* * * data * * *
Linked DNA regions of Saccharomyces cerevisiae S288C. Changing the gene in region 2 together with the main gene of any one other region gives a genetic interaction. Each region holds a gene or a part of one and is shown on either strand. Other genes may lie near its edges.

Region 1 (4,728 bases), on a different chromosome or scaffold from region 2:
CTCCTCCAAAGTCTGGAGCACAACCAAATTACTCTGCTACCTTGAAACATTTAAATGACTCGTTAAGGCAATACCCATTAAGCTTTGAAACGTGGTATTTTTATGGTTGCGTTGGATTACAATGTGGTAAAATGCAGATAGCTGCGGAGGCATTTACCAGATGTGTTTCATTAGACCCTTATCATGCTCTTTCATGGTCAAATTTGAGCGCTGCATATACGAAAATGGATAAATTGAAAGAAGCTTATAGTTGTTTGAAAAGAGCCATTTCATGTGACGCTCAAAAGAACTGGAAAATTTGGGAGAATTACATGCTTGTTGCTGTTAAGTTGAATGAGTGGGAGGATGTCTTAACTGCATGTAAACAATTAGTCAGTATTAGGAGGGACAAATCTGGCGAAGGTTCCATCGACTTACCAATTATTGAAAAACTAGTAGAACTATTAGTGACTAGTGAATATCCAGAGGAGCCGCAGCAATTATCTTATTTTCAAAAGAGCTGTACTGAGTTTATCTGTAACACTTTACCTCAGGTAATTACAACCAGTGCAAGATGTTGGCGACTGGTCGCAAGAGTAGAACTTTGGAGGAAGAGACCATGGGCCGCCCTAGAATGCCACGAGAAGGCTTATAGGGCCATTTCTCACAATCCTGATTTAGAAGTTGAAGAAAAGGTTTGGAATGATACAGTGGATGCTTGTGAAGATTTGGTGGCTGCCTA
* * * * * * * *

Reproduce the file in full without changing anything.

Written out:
Linked DNA regions of Saccharomyces cerevisiae S288C. Changing the gene in region 2 together with the main gene of any one other region gives a genetic interaction. Each region holds a gene or a part of one and is shown on either strand. Other genes may lie near its edges.

Region 1 (4,728 bases), on a different chromosome or scaffold from region 2:
CTCCTCCAAAGTCTGGAGCACAACCAAATTACTCTGCTACCTTGAAACATTTAAATGACTCGTTAAGGCAATACCCATTAAGCTTTGAAACGTGGTATTTTTATGGTTGCGTTGGATTACAATGTGGTAAAATGCAGATAGCTGCGGAGGCATTTACCAGATGTGTTTCATTAGACCCTTATCATGCTCTTTCATGGTCAAATTTGAGCGCTGCATATACGAAAATGGATAAATTGAAAGAAGCTTATAGTTGTTTGAAAAGAGCCATTTCATGTGACGCTCAAAAGAACTGGAAAATTTGGGAGAATTACATGCTTGTTGCTGTTAAGTTGAATGAGTGGGAGGATGTCTTAACTGCATGTAAACAATTAGTCAGTATTAGGAGGGACAAATCTGGCGAAGGTTCCATCGACTTACCAATTATTGAAAAACTAGTAGAACTATTAGTGACTAGTGAATATCCAGAGGAGCCGCAGCAATTATCTTATTTTCAAAAGAGCTGTACTGAGTTTATCTGTAACACTTTACCTCAGGTAATTACAACCAGTGCAAGATGTTGGCGACTGGTCGCAAGAGTAGAACTTTGGAGGAAGAGACCATGGGCCGCCCTAGAATGCCACGAGAAGGCTTATAGGGCCATTTCTCACAATCCTGATTTAGAAGTTGAAGAAAAGGTTTGGAATGATACAGTGGATGCTTGTGAAGATTTGGTGGCTGCCTA